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Irish: Dún Geimhin
County Londonderry
Dungiven Main Street.jpg
Dungiven Main Street
Location: 54°55’41"N, 6°55’30"W
Population: 2,993
Post town: Londonderry
Postcode: BT48
Dialling code: 028
Local Government
East Londonderry

Dungiven is a small town, townland and parish in County Londonderry. It is on the main A6 Belfast to Londonderry road. It lies where the rivers Roe, Owenreagh and Owenbeg meet at the foot of the 1,525 ft Benbradagh. Nearby is the Glenshane Pass, where the road rises to over 1,000 ft. It had a population of 2,993 people in the 2001 Census, an increase of 6% over 1991.[1] Its name is from the Irish Dún Geimhin, meaning "Gevin's fort".[2]


Dungiven sprang up around Dungiven Castle and the Church of Ireland church at the eastern end of the town, later spreading westwards along Chapel Road and Main Street towards the bridging point on the River Roe. Because of the River Roe's flood plain and the line of a proposed bypass, housing development has been mostly to the east and north of the town. It is an important service centre for the surrounding rural hinterland; offering educational, health, commercial, social, community and recreational facilities.[1]


An interesting site in Dungiven is the 11th century Augustinian priory of St Mary's and the tomb of O'Cahan (Cooey na Gall O' Cahan), laid to rest in 1385. A thicket of thorn bushes hung with rags conceals a bullaun stone, visited for wart cures.[3]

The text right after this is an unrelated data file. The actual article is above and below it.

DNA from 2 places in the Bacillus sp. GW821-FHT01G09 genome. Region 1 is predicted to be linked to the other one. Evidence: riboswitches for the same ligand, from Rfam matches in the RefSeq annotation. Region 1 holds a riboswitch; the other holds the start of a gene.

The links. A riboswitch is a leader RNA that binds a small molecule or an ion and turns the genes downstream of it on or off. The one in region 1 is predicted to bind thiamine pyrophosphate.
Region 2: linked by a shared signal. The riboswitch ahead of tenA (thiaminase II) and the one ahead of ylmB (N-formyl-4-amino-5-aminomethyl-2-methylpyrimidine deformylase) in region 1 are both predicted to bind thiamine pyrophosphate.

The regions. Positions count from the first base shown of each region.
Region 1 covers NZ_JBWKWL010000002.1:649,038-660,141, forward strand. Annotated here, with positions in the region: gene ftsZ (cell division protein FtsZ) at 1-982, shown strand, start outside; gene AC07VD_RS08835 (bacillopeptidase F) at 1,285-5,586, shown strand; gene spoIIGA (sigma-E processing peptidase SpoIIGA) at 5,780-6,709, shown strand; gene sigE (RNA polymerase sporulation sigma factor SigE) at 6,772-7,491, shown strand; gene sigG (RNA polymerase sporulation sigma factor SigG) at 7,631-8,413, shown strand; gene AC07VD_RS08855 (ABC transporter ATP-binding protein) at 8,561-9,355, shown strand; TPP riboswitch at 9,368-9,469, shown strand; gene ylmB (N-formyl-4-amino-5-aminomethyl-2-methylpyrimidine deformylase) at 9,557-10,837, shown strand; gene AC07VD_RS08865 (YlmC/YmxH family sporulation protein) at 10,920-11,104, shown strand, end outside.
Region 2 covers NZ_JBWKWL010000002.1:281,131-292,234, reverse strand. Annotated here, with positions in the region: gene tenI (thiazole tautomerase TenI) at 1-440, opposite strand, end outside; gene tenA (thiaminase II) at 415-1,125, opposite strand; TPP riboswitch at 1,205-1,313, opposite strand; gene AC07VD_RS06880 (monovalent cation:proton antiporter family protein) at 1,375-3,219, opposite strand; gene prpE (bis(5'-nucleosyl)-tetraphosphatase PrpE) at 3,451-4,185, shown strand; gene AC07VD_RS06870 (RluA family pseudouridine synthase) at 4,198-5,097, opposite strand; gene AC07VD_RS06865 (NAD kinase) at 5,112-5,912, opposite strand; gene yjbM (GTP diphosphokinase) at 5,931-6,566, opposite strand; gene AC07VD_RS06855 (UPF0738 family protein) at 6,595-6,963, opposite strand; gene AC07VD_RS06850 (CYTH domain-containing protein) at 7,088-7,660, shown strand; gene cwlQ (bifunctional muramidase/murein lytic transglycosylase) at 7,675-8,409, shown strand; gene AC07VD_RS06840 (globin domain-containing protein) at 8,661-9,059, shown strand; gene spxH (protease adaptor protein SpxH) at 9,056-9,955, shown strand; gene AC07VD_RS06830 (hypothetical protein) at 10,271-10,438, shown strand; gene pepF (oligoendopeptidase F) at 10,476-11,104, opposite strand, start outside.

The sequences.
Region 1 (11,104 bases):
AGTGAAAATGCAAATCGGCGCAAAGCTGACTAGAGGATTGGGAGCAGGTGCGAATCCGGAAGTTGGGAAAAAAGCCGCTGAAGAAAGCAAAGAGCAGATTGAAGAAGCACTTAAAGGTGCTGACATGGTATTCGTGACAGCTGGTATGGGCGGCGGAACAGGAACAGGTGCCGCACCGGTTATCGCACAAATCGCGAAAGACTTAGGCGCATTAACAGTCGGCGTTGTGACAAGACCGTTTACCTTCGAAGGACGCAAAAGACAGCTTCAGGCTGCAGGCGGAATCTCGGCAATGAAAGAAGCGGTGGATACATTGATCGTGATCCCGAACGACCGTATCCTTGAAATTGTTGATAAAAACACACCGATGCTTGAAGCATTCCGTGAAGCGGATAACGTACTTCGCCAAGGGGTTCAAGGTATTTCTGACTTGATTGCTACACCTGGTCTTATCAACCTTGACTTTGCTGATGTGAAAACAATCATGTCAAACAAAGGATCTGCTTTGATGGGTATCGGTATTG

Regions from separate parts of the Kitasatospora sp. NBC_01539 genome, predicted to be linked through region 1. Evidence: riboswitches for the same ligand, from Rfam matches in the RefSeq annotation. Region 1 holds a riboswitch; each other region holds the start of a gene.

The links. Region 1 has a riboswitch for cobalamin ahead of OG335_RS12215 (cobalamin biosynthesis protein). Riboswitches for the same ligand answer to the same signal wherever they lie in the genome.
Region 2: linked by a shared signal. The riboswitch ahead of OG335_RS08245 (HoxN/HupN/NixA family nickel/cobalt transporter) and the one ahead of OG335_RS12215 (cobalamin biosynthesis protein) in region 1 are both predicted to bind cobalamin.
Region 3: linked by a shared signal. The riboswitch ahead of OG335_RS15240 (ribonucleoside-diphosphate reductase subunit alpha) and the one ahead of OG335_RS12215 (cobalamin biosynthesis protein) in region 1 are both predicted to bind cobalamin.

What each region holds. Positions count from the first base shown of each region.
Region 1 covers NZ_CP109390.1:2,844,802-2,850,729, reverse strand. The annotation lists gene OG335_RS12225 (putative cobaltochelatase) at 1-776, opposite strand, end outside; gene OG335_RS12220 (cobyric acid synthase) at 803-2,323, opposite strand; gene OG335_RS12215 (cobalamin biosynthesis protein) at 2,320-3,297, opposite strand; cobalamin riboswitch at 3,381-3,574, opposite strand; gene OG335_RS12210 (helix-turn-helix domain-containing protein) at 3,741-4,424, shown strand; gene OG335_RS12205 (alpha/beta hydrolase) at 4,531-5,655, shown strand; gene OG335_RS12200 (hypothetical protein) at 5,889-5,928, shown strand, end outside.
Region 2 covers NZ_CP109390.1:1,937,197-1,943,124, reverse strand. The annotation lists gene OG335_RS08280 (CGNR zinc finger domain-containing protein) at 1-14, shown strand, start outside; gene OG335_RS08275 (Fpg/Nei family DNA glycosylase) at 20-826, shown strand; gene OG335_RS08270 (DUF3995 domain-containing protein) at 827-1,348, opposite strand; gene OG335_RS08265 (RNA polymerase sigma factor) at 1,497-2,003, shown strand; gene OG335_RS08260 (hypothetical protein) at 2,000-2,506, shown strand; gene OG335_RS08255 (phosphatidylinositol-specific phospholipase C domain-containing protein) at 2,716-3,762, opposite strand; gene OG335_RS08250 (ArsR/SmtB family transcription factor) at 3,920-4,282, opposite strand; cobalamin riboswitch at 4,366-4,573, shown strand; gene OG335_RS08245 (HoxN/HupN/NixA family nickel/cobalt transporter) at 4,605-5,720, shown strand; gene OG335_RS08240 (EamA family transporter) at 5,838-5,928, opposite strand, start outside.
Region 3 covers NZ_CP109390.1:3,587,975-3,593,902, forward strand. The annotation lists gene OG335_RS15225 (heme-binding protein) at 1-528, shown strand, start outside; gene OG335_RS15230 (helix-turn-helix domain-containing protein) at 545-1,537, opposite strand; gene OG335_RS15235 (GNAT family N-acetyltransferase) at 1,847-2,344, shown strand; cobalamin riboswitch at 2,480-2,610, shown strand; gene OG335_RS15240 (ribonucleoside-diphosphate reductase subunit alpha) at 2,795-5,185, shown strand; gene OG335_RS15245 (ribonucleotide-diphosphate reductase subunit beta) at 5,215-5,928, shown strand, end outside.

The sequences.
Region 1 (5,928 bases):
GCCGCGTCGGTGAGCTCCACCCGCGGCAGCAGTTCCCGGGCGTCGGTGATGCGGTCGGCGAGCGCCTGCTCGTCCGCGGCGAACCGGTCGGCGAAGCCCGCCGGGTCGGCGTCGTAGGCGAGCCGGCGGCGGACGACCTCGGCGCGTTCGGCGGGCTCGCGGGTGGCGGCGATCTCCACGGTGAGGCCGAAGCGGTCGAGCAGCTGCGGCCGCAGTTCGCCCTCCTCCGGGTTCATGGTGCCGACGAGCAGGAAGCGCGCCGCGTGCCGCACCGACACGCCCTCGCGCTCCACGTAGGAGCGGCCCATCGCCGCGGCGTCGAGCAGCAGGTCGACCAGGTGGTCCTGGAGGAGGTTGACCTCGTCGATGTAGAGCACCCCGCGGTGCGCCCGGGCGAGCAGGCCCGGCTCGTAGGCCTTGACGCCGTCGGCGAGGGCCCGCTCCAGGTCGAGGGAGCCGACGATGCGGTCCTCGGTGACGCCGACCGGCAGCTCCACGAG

Between the 12th and 17th centuries the area was ruled by the Ó Catháin clan, one of the most influential clans in Ulster and respected throughout Ireland. In the early 17th century they built Dungiven Castle, which - having been substantially rebuilt in the 19th century - remains today as a restaurant and guesthouse. The world famous song Danny Boy is taken from a melody composed by the Ó Catháin bard, Ruairí Dall Ó Catháin. The original version concerns the passing of the Chief Cooey-na-Gall, whose death brought an end to the long line of O'Cahan chiefs.[3]

Places of interest

Dungiven Castle and Benbradagh Mountain.
  • Near Dungiven are Banagher Glen (popular with birdwatchers) and Altaheglish Reservoir (an impressive lake set up in the mountains and surrounded by forest).
  • At Dungiven Castle, built during the reign of James I on the south side of the town, there is a 20-acre Environmental and Conservation Park consisting of Victorian gardens, wetlands, woodlands, a duck pond and picnic area.
  • Altahullion Wind Farm is near Dungiven and is owned by RES-Gen Ltd. It was designed and built by RES using local contractors and commissioned in 2003. Altahullion’s 20 turbines can generate up to 26MW. Electricity from the wind farm is sold to Belfast-based Energia who supply hospitals, schools and Northern Ireland businesses. The public can visit the site by following the signs from the A6 Dungiven to Londonderry road. There is car parking, an information board and a path up to the visitor turbine.


Dungiven Celtic F.C. is an association football club playing in the Northern Ireland Intermediate League.

Gaelic games are the most popular sports in the area. St Canice's Dungiven is the local Gaelic football club;[4] the team plays at O'Cahan Park and have won the county Senior Football Championship seven times, and won the Ulster Senior Football Championship in 1997.

Kevin Lynch's is the local hurling club; they have won the county Senior Hurling Championship a record 22 times and are the current county champions, for the fourth successive year. The team plays at Kevin Lynch Park.

Popular culture

Dungiven is mentioned in the Brian Friel play Making History, as the place where Mabel Bagnel goes after the Siege of Kinsale.